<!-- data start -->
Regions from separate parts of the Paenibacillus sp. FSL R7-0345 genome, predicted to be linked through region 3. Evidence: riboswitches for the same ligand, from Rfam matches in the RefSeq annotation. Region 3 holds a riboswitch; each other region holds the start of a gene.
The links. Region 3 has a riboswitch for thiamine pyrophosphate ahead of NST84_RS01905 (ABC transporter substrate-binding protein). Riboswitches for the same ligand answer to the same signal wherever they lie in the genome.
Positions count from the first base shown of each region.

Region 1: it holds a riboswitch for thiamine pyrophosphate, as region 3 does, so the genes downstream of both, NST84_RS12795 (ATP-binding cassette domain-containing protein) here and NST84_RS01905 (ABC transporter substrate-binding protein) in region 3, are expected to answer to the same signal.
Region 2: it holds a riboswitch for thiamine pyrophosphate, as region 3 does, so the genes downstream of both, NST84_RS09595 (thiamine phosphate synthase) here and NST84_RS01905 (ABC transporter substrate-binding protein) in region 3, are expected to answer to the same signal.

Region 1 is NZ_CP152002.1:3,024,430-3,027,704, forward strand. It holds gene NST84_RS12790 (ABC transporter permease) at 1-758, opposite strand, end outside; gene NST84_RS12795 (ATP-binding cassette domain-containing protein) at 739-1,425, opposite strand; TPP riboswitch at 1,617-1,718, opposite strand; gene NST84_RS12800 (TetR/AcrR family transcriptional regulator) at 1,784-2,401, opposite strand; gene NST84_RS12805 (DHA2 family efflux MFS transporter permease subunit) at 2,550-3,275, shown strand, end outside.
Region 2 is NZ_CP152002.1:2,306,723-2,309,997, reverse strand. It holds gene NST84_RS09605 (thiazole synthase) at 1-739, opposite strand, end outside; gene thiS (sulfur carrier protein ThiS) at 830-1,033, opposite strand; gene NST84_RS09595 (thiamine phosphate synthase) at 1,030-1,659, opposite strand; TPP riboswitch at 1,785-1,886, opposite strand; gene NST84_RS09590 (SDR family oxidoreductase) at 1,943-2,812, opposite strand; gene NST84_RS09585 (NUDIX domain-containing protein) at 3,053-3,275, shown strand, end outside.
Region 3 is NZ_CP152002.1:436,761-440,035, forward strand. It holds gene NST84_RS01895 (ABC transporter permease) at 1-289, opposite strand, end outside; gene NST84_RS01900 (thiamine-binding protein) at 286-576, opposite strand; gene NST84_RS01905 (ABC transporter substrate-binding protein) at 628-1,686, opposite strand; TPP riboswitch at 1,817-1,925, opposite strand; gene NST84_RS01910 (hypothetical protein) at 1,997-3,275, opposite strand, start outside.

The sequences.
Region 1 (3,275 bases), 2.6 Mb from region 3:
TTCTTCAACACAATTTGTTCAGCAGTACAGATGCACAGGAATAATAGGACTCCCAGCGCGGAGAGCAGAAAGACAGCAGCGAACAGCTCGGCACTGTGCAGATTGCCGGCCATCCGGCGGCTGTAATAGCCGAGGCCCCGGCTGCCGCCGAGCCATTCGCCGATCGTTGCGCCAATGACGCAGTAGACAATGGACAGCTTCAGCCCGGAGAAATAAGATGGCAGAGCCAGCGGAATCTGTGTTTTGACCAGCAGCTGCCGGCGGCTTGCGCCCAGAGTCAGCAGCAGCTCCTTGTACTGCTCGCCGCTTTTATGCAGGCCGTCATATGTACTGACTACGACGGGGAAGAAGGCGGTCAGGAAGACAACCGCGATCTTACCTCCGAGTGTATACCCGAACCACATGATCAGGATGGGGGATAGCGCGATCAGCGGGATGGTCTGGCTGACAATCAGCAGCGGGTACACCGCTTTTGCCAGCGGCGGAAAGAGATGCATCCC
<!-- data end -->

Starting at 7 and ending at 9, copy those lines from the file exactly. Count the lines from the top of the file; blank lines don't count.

Region 2 is NZ_CP152002.1:2,306,723-2,309,997, reverse strand. It holds gene NST84_RS09605 (thiazole synthase) at 1-739, opposite strand, end outside; gene thiS (sulfur carrier protein ThiS) at 830-1,033, opposite strand; gene NST84_RS09595 (thiamine phosphate synthase) at 1,030-1,659, opposite strand; TPP riboswitch at 1,785-1,886, opposite strand; gene NST84_RS09590 (SDR family oxidoreductase) at 1,943-2,812, opposite strand; gene NST84_RS09585 (NUDIX domain-containing protein) at 3,053-3,275, shown strand, end outside.
Region 3 is NZ_CP152002.1:436,761-440,035, forward strand. It holds gene NST84_RS01895 (ABC transporter permease) at 1-289, opposite strand, end outside; gene NST84_RS01900 (thiamine-binding protein) at 286-576, opposite strand; gene NST84_RS01905 (ABC transporter substrate-binding protein) at 628-1,686, opposite strand; TPP riboswitch at 1,817-1,925, opposite strand; gene NST84_RS01910 (hypothetical protein) at 1,997-3,275, opposite strand, start outside.

The sequences.